If you’re worried about social media, don’t understand it, used a particular platform in the past, but really didn’t get the hang of it, or think you’re getting by just fine in the celiac and gluten free communities without using it, you may want to reconsider.
I understand people feel social media can clutter up their lives or make them more dependent on their phones, tablets and computers. But new research from Sam Martin, a doctoral student at the Centre for Interdisciplinary Methodologies at the University of Warwick in the United Kingdom, might be valuable for you.
A news release from the University says Martin presented her research late last month at the British Sociological Society’s Ageing, Body and Society Study Group Conference in London. A celiac herself, Martin investigated hundreds of thousands of tweets on Twitter, the platform that allows users 140 characters to get their message out.
“Harvesting 1,800 messages per hour from a 15km radius of two cities- London and New York, Sam studied the data and identified an information network discussing the availability of gluten-free food,” the news release said.
She found communities that helped each other out by spreading new information, supporting newly diagnosed celiacs, helping gluten free eaters find restaurants that could provide a safe meal, but also spreading the word if a person was cross-contaminated or glutened at a food establishment. In some cases a question will go out on Twitter, a second person will connect the person with the question, to someone with an answer.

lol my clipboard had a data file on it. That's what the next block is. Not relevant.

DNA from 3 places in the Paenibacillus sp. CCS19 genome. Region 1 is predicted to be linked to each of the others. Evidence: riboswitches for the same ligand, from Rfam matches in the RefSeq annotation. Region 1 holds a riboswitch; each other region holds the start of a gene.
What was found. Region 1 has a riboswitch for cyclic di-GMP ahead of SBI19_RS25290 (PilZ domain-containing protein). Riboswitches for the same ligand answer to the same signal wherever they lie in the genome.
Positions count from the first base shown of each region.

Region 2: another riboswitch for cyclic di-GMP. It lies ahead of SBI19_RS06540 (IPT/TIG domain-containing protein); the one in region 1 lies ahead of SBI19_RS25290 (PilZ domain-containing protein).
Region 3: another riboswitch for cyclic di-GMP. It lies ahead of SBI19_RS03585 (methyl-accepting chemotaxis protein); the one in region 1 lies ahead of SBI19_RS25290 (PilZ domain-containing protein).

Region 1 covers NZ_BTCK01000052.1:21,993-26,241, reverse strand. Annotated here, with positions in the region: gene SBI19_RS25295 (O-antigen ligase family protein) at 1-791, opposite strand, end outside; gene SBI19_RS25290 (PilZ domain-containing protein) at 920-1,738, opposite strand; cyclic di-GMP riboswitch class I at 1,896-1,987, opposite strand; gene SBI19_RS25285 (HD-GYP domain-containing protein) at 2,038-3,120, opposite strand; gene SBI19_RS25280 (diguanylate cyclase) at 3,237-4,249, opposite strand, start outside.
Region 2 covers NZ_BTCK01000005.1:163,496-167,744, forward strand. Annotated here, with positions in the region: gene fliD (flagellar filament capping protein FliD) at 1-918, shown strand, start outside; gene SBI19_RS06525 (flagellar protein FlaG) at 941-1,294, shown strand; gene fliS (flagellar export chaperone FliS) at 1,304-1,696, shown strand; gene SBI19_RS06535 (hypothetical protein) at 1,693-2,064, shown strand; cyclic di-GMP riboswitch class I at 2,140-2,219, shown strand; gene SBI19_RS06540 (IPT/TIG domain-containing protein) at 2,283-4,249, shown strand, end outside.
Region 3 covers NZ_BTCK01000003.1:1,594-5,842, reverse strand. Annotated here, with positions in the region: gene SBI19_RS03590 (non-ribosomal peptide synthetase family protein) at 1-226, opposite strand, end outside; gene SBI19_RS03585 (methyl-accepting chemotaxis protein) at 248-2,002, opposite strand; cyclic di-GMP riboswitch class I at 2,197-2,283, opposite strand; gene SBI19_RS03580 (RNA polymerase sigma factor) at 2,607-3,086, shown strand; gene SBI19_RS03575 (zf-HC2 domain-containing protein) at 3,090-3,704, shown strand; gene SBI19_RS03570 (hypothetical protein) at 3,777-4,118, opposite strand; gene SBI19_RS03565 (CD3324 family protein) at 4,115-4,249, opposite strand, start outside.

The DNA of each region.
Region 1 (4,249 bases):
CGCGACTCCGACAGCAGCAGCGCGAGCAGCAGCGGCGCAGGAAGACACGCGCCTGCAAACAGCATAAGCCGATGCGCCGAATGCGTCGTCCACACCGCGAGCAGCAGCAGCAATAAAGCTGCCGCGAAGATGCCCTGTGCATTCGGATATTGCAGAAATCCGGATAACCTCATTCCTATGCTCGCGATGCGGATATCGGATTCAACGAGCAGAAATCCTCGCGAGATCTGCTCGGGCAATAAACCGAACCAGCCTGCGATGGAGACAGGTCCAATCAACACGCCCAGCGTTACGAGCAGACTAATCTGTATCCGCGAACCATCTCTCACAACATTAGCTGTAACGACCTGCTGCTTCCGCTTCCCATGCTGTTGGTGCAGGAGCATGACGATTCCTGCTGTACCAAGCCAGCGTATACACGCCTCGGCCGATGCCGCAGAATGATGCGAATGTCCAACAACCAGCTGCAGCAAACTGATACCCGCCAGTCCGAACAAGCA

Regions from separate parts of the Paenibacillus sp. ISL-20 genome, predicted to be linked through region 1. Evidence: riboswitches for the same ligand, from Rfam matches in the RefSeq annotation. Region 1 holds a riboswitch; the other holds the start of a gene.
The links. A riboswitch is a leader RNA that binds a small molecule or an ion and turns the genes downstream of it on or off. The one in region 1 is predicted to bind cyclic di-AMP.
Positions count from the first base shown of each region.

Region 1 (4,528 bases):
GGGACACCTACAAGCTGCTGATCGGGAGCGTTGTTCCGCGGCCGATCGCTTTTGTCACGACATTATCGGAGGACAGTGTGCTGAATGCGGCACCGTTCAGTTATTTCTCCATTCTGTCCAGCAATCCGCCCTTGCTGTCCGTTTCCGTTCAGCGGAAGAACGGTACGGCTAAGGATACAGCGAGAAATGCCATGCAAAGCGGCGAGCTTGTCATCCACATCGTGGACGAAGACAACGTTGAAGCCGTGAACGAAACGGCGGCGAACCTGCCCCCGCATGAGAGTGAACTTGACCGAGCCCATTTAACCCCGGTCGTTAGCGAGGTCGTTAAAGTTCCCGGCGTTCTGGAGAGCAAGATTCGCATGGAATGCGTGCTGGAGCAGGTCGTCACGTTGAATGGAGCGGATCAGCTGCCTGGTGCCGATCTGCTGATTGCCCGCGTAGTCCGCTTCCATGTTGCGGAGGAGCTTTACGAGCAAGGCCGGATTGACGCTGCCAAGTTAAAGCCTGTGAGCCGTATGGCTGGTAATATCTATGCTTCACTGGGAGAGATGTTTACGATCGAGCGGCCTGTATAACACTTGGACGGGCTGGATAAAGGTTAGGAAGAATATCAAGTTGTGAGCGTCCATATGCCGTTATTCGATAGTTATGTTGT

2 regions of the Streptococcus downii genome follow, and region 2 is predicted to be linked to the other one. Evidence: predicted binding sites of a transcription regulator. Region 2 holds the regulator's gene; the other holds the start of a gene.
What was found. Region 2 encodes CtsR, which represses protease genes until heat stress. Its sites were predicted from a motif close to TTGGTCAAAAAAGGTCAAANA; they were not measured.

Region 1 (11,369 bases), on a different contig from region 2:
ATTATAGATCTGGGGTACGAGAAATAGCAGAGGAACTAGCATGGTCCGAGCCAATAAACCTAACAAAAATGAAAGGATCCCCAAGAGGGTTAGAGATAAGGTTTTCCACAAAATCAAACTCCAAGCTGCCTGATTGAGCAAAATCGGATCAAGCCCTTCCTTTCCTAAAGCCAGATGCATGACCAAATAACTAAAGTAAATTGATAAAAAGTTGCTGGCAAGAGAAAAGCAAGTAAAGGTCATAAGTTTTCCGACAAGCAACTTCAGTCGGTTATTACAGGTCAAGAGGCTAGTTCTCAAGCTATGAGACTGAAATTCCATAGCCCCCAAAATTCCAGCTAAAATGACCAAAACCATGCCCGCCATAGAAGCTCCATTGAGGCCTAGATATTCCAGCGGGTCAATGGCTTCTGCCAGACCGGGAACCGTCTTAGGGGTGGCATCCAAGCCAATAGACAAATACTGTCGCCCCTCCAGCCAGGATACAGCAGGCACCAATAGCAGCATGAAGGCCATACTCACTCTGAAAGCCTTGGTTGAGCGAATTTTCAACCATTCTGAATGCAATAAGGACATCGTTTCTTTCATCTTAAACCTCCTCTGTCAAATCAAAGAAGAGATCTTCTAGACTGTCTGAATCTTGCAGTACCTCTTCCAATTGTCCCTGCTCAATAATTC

If you already use Twitter or another social media platform, you know there is support out there. But if you are social media-averse, this might make you want to dip your toe in the Twitter waters, perhaps.
Twitter is a big organic hub of social digital interaction, Martin explained in the news release, that, when analyzed, it reveals a “human ecosystem of communication underneath — in this case uncovering a network of coeliacs [sic].” She says digital tools like social media and smartphone apps can really help gluten-free eaters self manage their diet. This information could also relate to folks with other food sensitivities or allergies.
Social Media and Gluten Free
I emailed Ms. Martin to ask about some hands-on practical use of the information she found.
I wondered, what are the best hashtags to use when investigating gluten free on social media. Martin explains they might be different for certain topics of conversation, but they work across the board for Twitter, Pinterest and Instagram.
“For conversations about gluten free food/restaurants/cafes, I have found the best hashtags are #glutenfree and #gfree,” Martin says. “If you want to search shared links to medical or media articles about the gluten free diet, then search #gluten or #glutenfree.” But if you are searching for specific symptoms and their relation to celiac disease or being glutened Martin says,:
- #gluten AND #celiac
- #gluten AND #x-contaminated